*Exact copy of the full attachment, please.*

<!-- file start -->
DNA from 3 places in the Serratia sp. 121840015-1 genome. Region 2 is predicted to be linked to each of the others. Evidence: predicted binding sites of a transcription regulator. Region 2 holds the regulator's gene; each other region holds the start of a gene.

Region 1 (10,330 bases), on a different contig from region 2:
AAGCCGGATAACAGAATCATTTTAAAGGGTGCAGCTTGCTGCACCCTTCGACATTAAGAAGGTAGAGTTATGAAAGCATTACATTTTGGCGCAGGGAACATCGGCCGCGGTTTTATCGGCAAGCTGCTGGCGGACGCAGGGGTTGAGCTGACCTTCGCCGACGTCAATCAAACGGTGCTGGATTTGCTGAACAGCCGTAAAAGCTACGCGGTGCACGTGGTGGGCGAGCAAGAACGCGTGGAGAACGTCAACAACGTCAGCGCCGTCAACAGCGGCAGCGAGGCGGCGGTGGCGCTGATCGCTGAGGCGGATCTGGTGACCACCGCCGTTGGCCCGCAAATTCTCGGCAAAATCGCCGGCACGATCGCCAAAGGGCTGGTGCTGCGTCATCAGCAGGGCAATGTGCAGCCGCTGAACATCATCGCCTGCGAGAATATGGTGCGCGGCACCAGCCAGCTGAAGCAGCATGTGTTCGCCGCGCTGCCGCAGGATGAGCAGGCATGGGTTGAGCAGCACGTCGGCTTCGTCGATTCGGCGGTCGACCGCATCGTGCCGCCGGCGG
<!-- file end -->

DNA from 3 places in the Serratia sp. 121840015-1 genome. Region 2 is predicted to be linked to each of the others. Evidence: predicted binding sites of a transcription regulator. Region 2 holds the regulator's gene; each other region holds the start of a gene.

Region 1 (10,330 bases), on a different contig from region 2:
AAGCCGGATAACAGAATCATTTTAAAGGGTGCAGCTTGCTGCACCCTTCGACATTAAGAAGGTAGAGTTATGAAAGCATTACATTTTGGCGCAGGGAACATCGGCCGCGGTTTTATCGGCAAGCTGCTGGCGGACGCAGGGGTTGAGCTGACCTTCGCCGACGTCAATCAAACGGTGCTGGATTTGCTGAACAGCCGTAAAAGCTACGCGGTGCACGTGGTGGGCGAGCAAGAACGCGTGGAGAACGTCAACAACGTCAGCGCCGTCAACAGCGGCAGCGAGGCGGCGGTGGCGCTGATCGCTGAGGCGGATCTGGTGACCACCGCCGTTGGCCCGCAAATTCTCGGCAAAATCGCCGGCACGATCGCCAAAGGGCTGGTGCTGCGTCATCAGCAGGGCAATGTGCAGCCGCTGAACATCATCGCCTGCGAGAATATGGTGCGCGGCACCAGCCAGCTGAAGCAGCATGTGTTCGCCGCGCTGCCGCAGGATGAGCAGGCATGGGTTGAGCAGCACGTCGGCTTCGTCGATTCGGCGGTCGACCGCATCGTGCCGCCGGCGG